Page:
"I want to run as a writer; not as a man who had been to the wars; nor a bar room fighter; nor a shooter; nor a horseplayer; nor a drinker. I would like to be a straight writer and be judged as such," Hemingway wrote in 1950. (63) Perhaps. But he enjoyed the celebrity, encouraged it, and recorded it. The experience, interests, and celebrity were the raw material for the writing, but more than that he internalized it all, and the celebrity, the actor, the active participant, and the writer were fused into one being without boundaries. He rewrote himself, reimagined himself, refabricated himself for himself and for others, emphasizing all those other things that he did "run as" and did as enthusiastically as he did his writing.
A lifelong sportsman, he saw his first bullfight in Madrid in 1923. According to the two friends he was with, Bob McAlmon and Bill Bird, "he was overwhelmed by the bullfight experience, so much so that for a time he could talk of nothing else." (64) He began an exhaustive study of bullfighting. He saved everything he could about bullfighting--newspapers, ticket stubs, embroidered postcards picturing matadors, programs, posters. His 1932 treatise on bullfighting, Death in the Afternoon, is still the most comprehensive study of the sport in the English language. Such an intensive study was typical of Hemingway. He had a "natural, sometimes almost competitive, tendency to find out everything he could about any subject that interested him." (65) He greatly admired professionals in whatever arena.
"The bullfight is not a sport in the Anglo-Saxon sense of the word," Hemingway wrote in Death in the Afternoon. "Rather it is a tragedy; the death of the bull, which is played, more or less well, by the bull and the man involved and in which there is danger for the man but certain death for the animal." (66)
The Spanish Civil War broke out in July 1936. Hemingway supported the Loyalist side and followed the war with great interest. In 1937 he went to Spain to cover the war as a correspondent for the North American Newspaper Alliance ("Hemingway Sees Dead Strewing Battlefield," "A New Kind of War," "The Chauffeurs of Madrid," "A Brush with Death," "Hemingway Finds Madrid Calmly Fighting Own War"). (67) He translated this experience into seven more short stories, the novel For Whom the Bell Tolls, and the play The Fifth Column.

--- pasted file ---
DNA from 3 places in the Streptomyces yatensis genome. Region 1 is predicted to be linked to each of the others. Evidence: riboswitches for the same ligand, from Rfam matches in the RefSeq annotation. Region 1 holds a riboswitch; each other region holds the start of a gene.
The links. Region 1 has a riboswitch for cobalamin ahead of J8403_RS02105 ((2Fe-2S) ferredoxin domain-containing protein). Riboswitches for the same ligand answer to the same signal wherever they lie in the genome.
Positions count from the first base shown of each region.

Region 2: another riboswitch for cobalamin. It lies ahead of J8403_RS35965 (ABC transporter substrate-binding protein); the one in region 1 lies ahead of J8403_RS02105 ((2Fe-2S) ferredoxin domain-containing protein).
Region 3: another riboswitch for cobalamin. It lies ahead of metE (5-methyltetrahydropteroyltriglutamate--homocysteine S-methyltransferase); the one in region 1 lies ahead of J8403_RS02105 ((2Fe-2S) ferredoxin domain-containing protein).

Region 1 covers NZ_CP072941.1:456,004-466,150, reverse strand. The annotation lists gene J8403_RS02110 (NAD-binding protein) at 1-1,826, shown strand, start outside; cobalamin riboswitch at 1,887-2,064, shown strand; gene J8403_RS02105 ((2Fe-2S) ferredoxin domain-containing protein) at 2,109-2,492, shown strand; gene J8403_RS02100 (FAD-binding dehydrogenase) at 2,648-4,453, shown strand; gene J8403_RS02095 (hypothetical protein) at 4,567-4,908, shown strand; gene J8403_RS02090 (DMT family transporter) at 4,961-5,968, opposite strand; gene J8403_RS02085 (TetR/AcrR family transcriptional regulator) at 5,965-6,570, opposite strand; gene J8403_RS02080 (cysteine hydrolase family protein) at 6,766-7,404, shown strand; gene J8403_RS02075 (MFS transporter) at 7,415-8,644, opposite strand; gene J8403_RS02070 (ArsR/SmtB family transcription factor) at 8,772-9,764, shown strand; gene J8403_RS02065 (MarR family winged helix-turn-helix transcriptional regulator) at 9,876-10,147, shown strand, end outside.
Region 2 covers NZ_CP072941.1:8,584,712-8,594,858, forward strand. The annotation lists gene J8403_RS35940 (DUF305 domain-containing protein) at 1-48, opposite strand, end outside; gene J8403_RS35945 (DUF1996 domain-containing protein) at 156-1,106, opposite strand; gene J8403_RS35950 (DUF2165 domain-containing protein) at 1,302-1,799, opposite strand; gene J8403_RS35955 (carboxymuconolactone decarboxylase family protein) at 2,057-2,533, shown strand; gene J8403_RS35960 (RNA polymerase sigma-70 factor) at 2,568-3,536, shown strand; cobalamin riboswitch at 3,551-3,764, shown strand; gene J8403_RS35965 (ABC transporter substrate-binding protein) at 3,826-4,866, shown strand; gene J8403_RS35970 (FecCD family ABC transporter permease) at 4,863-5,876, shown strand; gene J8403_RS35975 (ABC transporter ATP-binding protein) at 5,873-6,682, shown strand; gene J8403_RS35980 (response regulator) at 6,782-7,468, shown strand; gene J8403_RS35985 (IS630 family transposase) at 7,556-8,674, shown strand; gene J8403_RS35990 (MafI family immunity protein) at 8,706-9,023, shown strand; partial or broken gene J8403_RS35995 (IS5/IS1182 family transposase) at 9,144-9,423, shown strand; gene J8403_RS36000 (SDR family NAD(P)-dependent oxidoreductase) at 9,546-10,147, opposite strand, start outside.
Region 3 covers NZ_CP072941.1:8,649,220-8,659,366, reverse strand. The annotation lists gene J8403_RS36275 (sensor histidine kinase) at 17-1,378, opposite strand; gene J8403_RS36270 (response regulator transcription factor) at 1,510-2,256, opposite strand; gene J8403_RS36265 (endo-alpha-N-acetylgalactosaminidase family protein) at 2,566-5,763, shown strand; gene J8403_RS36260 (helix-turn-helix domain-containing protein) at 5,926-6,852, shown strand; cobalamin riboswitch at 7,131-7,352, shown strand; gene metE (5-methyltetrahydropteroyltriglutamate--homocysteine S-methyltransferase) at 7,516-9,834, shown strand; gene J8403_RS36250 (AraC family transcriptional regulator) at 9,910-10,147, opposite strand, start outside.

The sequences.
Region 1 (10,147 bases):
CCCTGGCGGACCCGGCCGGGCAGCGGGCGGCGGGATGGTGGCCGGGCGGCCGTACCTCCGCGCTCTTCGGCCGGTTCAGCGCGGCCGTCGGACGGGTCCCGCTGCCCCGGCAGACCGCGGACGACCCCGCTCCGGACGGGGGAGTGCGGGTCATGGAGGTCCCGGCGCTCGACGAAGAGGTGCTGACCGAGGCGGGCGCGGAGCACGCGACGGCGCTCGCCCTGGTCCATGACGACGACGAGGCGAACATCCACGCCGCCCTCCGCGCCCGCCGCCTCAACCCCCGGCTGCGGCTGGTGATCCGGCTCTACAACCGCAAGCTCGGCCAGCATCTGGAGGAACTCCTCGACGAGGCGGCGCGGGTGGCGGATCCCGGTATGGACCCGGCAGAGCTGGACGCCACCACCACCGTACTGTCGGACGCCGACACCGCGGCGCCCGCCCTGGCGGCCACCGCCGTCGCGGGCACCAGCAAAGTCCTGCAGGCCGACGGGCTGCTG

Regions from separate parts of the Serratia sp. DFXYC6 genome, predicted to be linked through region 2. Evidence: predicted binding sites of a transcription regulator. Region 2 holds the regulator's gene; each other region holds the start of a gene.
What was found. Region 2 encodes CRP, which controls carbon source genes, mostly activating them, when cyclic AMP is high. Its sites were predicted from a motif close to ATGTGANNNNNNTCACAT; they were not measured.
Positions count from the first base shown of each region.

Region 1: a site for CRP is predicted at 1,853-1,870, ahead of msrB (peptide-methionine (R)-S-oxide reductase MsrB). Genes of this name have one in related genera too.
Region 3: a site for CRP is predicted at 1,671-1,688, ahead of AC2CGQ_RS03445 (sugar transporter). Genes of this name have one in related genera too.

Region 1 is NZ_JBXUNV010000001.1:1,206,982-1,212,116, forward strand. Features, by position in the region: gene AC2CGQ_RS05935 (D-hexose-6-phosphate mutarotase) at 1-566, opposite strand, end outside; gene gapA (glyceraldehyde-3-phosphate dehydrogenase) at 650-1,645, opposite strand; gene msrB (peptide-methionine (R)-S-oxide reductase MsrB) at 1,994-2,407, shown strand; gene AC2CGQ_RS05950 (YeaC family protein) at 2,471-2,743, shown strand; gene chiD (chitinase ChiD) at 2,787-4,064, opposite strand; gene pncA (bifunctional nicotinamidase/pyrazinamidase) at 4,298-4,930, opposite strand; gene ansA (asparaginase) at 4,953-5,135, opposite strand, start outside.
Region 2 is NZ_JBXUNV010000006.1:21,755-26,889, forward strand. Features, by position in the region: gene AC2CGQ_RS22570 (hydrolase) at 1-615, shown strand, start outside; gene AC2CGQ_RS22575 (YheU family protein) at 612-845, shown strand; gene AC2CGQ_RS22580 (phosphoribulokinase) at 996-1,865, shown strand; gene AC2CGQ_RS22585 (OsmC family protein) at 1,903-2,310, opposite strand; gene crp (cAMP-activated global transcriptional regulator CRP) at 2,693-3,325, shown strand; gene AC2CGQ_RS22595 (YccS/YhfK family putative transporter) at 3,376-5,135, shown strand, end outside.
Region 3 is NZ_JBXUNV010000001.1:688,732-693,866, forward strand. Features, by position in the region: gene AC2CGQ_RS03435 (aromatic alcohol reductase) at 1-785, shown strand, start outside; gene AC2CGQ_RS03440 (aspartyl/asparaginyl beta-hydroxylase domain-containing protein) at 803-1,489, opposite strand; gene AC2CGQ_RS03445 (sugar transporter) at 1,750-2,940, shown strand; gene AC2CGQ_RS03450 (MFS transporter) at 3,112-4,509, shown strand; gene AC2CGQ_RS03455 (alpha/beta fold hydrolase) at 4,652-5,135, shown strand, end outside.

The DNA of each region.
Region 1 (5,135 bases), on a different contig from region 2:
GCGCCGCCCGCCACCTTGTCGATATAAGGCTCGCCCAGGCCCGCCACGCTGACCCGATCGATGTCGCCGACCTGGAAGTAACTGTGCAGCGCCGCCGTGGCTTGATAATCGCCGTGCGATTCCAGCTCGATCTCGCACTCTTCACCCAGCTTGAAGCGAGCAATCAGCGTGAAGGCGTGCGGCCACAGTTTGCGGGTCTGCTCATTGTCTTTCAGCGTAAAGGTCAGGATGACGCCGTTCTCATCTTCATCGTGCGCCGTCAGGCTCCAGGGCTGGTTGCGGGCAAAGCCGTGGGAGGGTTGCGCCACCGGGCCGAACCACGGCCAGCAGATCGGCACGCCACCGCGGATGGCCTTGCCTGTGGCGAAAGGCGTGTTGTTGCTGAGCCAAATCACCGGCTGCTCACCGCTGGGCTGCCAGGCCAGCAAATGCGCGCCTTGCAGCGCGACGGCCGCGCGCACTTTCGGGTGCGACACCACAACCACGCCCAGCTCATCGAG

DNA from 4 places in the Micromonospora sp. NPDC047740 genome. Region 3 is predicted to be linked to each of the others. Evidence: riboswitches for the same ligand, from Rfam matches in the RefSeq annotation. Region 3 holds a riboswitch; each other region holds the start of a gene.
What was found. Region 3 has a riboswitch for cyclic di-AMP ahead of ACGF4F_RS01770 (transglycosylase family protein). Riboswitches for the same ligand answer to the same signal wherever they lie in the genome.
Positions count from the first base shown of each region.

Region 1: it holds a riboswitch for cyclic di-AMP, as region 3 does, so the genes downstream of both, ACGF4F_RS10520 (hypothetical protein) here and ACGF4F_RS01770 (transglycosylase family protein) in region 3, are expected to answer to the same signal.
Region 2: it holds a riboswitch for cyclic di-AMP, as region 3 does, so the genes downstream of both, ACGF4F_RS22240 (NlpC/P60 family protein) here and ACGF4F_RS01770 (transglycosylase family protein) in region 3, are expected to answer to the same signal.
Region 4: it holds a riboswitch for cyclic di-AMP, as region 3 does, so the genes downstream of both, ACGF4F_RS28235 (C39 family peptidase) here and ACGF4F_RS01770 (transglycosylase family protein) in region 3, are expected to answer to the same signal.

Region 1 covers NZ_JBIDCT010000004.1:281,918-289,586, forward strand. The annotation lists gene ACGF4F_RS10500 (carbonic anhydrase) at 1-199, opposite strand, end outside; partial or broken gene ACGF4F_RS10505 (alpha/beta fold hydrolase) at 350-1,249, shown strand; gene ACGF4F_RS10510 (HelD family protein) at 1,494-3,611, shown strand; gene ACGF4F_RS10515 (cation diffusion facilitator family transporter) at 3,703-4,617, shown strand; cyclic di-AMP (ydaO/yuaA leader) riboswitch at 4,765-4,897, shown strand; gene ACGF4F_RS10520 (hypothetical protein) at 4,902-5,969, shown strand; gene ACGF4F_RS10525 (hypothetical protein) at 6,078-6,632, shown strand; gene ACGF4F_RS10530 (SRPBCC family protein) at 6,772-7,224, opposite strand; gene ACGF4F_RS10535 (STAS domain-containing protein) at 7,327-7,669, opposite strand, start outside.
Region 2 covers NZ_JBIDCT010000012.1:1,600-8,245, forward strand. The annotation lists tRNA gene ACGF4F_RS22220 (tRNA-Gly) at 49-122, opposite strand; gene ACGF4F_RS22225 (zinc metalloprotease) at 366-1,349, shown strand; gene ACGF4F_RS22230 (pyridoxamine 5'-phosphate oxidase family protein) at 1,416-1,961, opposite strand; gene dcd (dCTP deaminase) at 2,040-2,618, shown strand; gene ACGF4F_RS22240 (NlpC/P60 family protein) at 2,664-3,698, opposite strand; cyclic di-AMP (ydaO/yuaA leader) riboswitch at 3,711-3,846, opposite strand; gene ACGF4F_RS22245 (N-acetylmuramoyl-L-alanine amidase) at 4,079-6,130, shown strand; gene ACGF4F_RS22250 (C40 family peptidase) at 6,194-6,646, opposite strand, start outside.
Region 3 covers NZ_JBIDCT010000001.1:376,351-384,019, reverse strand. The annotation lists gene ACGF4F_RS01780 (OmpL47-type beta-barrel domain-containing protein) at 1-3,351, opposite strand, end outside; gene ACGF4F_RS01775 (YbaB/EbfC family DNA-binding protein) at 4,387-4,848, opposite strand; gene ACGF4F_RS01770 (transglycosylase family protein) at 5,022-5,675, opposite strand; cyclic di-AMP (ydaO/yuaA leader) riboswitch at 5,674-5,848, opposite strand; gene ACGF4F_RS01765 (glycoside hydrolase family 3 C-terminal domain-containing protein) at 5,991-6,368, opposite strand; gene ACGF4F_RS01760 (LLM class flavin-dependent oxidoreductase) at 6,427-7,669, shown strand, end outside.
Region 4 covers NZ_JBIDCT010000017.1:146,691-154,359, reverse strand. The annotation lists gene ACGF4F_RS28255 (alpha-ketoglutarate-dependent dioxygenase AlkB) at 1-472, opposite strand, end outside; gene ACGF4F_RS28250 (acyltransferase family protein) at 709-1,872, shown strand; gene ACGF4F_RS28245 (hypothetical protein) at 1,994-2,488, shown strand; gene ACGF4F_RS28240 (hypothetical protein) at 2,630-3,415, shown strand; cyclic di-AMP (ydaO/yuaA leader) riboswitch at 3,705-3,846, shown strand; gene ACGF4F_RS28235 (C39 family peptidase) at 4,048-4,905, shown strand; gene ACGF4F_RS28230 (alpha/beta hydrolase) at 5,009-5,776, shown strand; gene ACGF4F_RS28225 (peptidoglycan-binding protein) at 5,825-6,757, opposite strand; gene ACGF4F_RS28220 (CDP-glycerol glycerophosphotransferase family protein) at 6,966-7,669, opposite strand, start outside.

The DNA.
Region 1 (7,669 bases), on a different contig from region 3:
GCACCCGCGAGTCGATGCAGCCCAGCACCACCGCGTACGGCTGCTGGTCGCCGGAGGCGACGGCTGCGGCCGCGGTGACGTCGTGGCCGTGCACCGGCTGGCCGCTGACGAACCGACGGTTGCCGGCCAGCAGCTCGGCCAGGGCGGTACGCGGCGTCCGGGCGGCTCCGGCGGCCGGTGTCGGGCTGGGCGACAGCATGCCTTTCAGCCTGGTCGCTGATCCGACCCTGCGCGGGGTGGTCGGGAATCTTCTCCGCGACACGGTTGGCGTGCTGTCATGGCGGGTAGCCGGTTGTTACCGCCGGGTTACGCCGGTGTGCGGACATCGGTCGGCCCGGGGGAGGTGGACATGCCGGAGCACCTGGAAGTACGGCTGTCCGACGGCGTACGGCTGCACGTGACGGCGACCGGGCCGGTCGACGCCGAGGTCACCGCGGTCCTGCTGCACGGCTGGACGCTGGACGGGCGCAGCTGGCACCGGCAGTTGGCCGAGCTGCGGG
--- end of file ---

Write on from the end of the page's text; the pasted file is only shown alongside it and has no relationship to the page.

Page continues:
In Sloppy Joe''s in December 1936, Hemingway met a lovely young novelist and journalist from St. Louis--Martha Gellhorn (called Marty). As the friendship developed, Martha spent so much time at the Hemingway house that, as she wrote Pauline, "she nearly became a fixture there, 'like a kudu head.'" (68) By the end of March, Martha had made it to Spain, too, and she and Hemingway both covered the war. The affair continued until their marriage November 5, 1940, the day after Pauline's divorce from Hemingway became final.
After their marriage, with assignments for Martha from Collier's and for Hemingway from PM, Martha and Hemingway traveled to China to cover the war there. This time, Martha was the prime mover. "On this super horror journey," Martha recounted in her 1978 travel memoir, Travels with Myself and Another, "I wheedled an Unwilling Companion, hereinafter referred to as U.C., into going where he had no wish to go. . . . That was scandalous selfishness on my part, never repeated." (69) U.C. did not have a good time. "U.C. could not bear party chatter, or discussions of politics or the arts, but never tired of true fife stories, the more unlikely the better. He was able to sit with a bunch of men for most of a day or most of a night, or most of both day and night though perhaps with different men, wherever he happened to have started sitting, all of them fortified by a continuous supply of drink, the while he roared with laughter at reminiscences and anecdotes. It was a valid system for him. Aside from being his form of amusement, he learned about a place and people through the eyes and experiences of those who lived there." (70)